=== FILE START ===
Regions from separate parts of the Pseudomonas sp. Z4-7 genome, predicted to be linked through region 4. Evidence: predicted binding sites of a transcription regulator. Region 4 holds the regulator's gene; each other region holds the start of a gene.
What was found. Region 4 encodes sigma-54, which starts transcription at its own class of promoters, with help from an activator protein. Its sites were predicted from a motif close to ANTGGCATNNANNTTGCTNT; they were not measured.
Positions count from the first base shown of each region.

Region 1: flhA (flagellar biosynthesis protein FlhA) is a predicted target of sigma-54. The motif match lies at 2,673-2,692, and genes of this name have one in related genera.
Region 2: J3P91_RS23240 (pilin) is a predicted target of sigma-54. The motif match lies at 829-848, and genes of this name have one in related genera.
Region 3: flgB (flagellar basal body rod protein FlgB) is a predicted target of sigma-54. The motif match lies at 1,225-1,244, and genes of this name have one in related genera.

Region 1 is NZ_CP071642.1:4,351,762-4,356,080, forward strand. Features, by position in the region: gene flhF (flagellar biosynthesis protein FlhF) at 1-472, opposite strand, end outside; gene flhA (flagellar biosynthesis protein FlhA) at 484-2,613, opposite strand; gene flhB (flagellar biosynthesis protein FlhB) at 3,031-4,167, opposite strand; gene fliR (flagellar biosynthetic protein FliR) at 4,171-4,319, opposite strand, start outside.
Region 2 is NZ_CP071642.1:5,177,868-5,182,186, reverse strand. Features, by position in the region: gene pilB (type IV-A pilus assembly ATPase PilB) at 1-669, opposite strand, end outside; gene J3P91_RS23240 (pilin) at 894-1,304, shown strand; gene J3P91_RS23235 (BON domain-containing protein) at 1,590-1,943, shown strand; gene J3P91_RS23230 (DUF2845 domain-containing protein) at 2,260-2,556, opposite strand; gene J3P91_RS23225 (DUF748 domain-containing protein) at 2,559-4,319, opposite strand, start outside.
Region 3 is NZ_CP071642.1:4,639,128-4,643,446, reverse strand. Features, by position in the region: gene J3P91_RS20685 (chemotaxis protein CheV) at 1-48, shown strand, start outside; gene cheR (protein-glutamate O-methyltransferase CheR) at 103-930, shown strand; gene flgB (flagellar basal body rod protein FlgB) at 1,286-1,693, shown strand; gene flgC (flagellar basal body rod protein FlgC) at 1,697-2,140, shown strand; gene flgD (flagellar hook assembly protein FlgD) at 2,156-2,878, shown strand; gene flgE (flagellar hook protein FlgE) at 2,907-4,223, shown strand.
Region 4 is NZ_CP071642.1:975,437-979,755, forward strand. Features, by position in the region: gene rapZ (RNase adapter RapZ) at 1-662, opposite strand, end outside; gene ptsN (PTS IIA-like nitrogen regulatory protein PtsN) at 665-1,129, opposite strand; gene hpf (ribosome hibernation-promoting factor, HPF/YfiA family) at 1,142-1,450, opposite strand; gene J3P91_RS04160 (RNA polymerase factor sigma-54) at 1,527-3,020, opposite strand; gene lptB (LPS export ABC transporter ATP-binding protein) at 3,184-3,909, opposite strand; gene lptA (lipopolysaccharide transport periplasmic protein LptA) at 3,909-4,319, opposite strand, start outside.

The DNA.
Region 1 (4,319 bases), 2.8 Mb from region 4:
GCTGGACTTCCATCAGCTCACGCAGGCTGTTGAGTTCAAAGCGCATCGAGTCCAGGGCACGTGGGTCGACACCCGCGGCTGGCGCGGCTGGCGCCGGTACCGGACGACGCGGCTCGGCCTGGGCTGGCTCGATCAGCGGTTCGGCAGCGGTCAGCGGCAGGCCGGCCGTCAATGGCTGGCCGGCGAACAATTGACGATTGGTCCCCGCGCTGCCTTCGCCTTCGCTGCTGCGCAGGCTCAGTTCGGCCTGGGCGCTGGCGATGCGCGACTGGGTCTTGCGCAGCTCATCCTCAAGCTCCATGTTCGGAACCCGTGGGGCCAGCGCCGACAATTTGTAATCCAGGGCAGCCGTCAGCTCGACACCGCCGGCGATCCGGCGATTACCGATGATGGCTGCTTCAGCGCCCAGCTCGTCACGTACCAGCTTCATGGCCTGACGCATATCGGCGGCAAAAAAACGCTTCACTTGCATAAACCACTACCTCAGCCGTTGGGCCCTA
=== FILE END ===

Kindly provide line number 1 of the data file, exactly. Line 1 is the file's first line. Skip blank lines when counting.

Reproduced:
Regions from separate parts of the Pseudomonas sp. Z4-7 genome, predicted to be linked through region 4. Evidence: predicted binding sites of a transcription regulator. Region 4 holds the regulator's gene; each other region holds the start of a gene.